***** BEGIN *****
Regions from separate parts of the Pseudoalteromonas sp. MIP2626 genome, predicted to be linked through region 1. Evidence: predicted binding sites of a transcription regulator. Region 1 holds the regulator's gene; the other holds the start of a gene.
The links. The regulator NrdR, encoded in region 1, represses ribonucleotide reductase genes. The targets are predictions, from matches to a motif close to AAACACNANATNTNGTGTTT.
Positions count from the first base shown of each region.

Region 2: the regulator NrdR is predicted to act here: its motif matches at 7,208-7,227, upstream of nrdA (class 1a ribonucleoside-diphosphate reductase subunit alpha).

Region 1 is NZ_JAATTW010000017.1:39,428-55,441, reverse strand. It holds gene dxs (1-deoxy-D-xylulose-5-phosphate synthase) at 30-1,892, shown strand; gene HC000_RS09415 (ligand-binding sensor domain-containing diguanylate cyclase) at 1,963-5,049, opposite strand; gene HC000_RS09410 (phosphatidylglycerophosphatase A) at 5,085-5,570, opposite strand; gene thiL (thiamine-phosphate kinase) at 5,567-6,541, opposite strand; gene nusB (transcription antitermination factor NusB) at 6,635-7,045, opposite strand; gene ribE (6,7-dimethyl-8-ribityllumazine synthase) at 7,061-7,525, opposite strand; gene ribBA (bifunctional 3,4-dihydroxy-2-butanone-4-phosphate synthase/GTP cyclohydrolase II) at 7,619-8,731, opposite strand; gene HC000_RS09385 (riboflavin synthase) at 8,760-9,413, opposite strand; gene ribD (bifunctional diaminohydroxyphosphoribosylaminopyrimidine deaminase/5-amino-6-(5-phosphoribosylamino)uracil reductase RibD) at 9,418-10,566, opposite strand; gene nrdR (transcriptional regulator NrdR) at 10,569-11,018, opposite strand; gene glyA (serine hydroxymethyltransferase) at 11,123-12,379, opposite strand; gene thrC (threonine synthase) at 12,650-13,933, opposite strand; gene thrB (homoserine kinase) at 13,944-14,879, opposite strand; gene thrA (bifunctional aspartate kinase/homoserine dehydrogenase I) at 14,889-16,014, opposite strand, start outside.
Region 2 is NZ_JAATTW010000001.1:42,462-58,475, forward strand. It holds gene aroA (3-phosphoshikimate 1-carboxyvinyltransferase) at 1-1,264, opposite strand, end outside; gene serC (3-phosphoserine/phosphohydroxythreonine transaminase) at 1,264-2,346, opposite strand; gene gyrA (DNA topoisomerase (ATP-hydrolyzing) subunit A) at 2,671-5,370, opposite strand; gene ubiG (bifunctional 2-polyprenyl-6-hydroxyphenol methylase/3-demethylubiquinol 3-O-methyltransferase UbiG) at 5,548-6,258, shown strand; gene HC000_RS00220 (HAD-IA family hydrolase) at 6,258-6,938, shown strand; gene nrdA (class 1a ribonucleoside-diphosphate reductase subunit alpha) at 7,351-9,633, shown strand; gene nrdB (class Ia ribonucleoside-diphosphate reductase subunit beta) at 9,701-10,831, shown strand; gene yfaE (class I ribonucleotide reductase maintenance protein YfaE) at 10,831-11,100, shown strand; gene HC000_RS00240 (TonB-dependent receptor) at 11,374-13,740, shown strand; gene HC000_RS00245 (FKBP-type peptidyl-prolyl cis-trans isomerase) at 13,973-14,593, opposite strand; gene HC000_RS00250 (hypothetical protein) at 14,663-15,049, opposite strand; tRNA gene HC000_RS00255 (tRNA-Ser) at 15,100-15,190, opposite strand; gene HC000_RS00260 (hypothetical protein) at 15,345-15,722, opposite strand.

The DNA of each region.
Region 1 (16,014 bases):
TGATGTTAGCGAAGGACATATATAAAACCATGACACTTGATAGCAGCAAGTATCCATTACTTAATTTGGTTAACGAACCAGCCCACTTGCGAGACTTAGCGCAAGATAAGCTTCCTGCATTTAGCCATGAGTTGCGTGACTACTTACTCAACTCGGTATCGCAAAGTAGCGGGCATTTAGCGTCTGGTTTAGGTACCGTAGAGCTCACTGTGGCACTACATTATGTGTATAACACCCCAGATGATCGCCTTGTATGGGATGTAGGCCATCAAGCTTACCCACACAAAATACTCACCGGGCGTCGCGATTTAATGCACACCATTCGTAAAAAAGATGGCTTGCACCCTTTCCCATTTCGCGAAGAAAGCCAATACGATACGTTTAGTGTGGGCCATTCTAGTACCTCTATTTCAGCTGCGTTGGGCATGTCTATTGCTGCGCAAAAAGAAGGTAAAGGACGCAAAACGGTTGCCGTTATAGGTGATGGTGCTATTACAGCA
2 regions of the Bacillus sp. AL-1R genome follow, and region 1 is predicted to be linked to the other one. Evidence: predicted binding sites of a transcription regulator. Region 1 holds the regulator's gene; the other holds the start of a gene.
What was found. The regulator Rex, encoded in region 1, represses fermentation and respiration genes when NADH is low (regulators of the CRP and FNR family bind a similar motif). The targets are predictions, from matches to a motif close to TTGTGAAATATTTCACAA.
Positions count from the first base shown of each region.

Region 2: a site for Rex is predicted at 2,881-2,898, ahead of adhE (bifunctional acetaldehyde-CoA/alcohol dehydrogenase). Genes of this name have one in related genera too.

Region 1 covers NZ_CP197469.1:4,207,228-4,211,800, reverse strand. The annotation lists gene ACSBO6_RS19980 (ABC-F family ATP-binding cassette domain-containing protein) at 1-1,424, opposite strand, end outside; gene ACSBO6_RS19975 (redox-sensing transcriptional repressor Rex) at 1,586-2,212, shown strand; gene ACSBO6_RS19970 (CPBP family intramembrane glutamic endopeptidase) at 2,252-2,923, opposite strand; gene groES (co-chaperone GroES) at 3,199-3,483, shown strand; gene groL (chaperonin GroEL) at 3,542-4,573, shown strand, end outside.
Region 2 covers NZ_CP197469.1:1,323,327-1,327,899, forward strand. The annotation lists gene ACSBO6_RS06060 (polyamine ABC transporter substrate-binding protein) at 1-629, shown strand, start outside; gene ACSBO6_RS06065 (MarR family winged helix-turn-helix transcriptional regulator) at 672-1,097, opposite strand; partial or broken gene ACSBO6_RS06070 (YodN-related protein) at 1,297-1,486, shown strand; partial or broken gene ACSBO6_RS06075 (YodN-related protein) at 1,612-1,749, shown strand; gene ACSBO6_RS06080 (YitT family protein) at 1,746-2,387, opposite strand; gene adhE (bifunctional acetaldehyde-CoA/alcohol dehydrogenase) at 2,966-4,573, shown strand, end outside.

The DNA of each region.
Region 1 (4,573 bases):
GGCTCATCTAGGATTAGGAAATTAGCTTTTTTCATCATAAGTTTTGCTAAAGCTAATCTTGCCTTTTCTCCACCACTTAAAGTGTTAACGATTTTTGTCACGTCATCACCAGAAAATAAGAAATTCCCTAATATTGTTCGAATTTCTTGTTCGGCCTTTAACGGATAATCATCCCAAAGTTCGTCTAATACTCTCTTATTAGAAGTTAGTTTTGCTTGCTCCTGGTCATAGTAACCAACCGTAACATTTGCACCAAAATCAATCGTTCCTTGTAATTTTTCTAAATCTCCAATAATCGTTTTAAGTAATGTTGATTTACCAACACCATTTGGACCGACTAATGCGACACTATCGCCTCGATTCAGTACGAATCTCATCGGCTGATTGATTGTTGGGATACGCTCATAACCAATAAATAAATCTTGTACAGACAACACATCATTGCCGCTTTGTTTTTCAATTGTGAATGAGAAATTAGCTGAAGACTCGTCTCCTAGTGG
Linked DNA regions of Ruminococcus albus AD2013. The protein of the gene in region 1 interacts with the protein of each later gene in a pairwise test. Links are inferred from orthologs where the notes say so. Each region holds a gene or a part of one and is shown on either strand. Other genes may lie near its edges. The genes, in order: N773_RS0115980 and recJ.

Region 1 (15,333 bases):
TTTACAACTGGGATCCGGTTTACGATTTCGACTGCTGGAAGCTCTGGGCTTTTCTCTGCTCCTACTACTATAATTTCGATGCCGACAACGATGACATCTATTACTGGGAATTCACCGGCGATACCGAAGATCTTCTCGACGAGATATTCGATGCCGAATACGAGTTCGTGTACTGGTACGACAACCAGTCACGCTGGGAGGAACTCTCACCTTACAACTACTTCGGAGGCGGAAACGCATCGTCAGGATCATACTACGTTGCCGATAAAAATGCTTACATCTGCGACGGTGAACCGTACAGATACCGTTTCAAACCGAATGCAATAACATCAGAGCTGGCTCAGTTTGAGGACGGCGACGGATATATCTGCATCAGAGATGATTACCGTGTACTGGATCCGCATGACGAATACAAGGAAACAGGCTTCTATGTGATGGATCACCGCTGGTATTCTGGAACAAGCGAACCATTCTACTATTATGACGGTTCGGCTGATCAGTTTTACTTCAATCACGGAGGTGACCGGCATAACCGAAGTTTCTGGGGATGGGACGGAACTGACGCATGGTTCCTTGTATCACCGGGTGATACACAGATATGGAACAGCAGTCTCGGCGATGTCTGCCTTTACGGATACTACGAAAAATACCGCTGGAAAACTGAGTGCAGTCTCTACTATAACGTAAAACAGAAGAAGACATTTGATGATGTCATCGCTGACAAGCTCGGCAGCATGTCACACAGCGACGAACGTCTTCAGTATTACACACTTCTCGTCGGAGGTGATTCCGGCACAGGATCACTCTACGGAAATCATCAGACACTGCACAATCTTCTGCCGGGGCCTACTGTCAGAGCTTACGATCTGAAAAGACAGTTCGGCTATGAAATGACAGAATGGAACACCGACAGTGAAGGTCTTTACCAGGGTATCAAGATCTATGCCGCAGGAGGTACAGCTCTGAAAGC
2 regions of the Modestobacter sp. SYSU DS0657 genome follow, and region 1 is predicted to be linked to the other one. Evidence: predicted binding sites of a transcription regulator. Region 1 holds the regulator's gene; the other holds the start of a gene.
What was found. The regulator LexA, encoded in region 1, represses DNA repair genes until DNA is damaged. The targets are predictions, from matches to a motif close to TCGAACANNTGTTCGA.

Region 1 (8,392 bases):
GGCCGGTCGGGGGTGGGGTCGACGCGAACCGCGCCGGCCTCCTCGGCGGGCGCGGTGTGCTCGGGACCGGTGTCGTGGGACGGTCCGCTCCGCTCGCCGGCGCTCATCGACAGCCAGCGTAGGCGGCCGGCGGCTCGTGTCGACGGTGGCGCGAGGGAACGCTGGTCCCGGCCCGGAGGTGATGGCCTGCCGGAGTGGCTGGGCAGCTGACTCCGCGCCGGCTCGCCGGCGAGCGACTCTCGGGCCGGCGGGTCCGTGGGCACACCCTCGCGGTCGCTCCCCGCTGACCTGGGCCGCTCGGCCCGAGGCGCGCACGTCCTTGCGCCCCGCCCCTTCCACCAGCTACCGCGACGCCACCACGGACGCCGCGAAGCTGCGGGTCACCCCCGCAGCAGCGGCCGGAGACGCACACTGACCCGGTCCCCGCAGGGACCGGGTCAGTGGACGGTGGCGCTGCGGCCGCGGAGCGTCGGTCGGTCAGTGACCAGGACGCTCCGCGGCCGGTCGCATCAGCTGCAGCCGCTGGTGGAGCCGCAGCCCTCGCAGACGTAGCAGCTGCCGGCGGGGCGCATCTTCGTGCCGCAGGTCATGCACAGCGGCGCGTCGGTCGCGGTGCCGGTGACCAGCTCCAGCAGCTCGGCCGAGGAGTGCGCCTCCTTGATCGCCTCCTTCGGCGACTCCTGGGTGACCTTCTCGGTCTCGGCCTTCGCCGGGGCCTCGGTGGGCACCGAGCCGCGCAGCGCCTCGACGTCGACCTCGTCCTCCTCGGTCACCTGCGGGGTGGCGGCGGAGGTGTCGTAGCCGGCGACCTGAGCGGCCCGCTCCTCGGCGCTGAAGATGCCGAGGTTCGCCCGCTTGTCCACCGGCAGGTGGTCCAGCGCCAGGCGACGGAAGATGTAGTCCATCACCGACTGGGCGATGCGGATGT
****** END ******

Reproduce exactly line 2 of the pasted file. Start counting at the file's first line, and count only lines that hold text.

The links. The regulator NrdR, encoded in region 1, represses ribonucleotide reductase genes. The targets are predictions, from matches to a motif close to AAACACNANATNTNGTGTTT.